They visit stores, restaurants, and other facilities to fix typos, add missing apostrophes and delete incorrect ones on signs and billboards, often with permission of the owners and on occasion, without. Not surprisingly, one case in the latter category got them into a bit of trouble.
It happened at the Grand Canyon, operated by the National Park Service. Like most—perhaps all—government agencies, it isn’t exactly known for either common sense or a sense of humor. It seems these desperadoes had corrected a couple of small signs, only to find themselves arrested and charged with “conspiracy to vandalize government property.” They were sentenced to a year’s probation and have been banned from national parks for a year.
Anyone seeing this pair perpetrating a similar crime is urged to call Silent Witness or the local police. Or just give them a well- deserved round of applause.
About the worst writing advice I’ve seen is to rely on spellcheck programs. A couple of years ago, a popular magazine published an article titled “How to Appear More Intelligent” and included this bit of really bad advice: “Spell-check. Seriously. This is one of the world’s great inventions—maybe better than the wheel. Use it religiously to correct your typing mistakes.”
Great invention? Better than the wheel? Not even close! Sure, a spellcheck program will catch some typing mistakes, but it will miss many others and its grammatical suggestions are generally wrong as well.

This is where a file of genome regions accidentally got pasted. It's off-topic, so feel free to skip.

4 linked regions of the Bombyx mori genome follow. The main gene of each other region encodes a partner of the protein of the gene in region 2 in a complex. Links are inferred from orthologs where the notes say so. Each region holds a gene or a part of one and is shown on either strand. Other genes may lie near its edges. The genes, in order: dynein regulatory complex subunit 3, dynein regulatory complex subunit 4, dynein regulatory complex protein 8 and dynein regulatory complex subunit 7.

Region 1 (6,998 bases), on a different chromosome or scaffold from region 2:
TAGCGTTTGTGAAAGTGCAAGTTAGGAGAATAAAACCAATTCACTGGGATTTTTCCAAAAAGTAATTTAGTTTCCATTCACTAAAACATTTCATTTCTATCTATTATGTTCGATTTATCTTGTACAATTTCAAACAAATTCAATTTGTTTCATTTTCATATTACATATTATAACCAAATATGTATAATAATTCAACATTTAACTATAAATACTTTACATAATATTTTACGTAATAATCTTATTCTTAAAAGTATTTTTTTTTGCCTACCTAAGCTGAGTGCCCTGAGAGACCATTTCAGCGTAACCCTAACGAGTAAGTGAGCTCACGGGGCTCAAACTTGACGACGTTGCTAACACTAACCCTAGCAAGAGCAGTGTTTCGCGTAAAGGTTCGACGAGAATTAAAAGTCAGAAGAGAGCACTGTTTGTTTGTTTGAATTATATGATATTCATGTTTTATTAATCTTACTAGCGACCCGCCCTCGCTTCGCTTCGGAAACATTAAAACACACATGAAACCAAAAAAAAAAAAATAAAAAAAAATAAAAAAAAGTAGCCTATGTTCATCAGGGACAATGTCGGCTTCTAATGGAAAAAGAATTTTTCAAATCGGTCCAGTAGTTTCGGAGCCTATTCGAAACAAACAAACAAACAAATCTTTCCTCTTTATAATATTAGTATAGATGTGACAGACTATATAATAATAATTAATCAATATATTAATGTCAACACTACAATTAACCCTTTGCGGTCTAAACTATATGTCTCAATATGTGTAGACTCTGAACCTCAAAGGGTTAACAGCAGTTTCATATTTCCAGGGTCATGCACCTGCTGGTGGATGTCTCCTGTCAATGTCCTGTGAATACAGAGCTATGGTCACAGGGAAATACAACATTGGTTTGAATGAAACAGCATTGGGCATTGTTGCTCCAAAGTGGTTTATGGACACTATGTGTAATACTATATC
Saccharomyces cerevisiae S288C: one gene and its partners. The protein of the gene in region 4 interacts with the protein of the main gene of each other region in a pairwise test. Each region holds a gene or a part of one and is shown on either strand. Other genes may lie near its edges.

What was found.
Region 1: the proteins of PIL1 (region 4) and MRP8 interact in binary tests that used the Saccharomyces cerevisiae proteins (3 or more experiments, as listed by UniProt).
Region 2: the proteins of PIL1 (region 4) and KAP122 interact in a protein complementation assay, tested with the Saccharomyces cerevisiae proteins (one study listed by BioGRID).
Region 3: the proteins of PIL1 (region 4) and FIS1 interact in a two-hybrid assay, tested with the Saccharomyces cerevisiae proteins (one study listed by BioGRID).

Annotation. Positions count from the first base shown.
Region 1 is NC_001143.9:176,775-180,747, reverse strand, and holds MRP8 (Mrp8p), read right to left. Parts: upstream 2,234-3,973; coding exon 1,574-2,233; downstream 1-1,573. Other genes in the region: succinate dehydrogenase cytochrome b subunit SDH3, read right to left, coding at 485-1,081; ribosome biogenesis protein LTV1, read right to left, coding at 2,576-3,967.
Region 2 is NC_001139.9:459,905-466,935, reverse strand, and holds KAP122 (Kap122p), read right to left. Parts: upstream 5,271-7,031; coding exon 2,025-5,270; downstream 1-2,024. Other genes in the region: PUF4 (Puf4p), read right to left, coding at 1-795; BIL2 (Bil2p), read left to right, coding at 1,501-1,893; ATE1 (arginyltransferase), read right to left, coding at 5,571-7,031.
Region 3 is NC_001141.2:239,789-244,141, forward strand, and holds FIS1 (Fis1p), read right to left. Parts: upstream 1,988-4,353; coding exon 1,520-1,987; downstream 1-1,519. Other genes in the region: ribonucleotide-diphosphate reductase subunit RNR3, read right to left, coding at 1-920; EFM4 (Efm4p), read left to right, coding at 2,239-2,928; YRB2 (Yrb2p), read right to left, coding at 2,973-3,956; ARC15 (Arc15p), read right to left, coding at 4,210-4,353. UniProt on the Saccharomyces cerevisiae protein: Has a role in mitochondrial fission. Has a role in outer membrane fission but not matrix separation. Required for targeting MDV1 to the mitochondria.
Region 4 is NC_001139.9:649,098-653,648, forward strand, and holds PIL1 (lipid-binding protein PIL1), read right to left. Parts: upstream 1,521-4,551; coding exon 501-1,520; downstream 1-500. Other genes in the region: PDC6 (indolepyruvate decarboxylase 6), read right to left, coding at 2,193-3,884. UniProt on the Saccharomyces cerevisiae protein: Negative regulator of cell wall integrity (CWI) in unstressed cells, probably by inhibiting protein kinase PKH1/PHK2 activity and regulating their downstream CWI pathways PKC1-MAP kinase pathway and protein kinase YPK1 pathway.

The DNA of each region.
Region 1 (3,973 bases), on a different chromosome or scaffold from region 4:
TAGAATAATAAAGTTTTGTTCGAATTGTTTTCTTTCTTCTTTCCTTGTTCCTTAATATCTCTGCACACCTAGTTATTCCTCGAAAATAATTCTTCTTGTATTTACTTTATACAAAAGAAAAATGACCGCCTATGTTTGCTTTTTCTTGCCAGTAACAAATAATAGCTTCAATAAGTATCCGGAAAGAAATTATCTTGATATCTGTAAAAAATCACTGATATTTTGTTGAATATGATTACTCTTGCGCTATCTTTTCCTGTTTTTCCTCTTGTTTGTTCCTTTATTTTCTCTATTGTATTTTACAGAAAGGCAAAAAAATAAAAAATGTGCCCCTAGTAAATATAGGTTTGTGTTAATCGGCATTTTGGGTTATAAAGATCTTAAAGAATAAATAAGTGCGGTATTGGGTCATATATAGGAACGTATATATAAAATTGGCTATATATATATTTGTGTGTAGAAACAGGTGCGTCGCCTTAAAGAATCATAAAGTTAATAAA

I have dozens of illustrations to prove my point, but I’ll leave you with just one which, as a physician, really caught my eye. It was a magazine article in which the author described a hospital visit where a lab technician took “vile after vile of blood.” What was especially vile was this bit of writing.
- Like saying “like” like every few words (I, for one, don’t like it.)
- Using threats, “If you don’t do XXX, then I’ll do YYY!” (The conversation can only go one direction from here. It’s rarely positive, as you leave the recipient no way out.)• Speaking in the third person (although this is really fun, saying “John’s getting angry!” is like super annoying).
- Mumbling, low-talking or talking into the hand (sadly, I used to silently mouth words to my grandmother to see if I could make her tap her hearing aid. I’m sick, I know).
- Saying “Whatever!” whenever something is annoying.
- When someone asks a legitimate question, respond by exclaiming, “I can’t believe you didn’t know that!” (Conveys that you believe the person’s that stupid.)
- Saying “Trust me,” and then proceeding to say something completely untrue.
- Trailing off in midsentence and waiting for someone else to finish your sentence. “In 1930, the Republican controlled House of Representatives, in an effort to alleviate the effects of the… anyone, anyone, Great Depression, passed the… anyone, anyone, tariff bill, the Hawley Smoot tariff act which … anyone, anyone, raised or lowered… anyone, anyone, Buehler?”
- Interrupting while the other person is still speaking.Perhaps the worst “crime” in this category, one that has taken on epic proportions, is the dreadfully annoying “ya’ know.” And it’s by no means limited to the poorly educated members of our society. For example, professional actress and television personality Whoopi Goldberg, when she was a guest on the Fox New program Hannity, used the expression numerous times.Well-educated Caroline Kennedy, daughter of the late JFK, used it many times a few years ago in attempting to explain why, ya’ know, she thought she should, ya’ know, be given Hillary Clinton’s seat in the U.S. Senate. The ridicule heaped on her as a result may have had something to do with why, ya’ know, she eventually withdrew.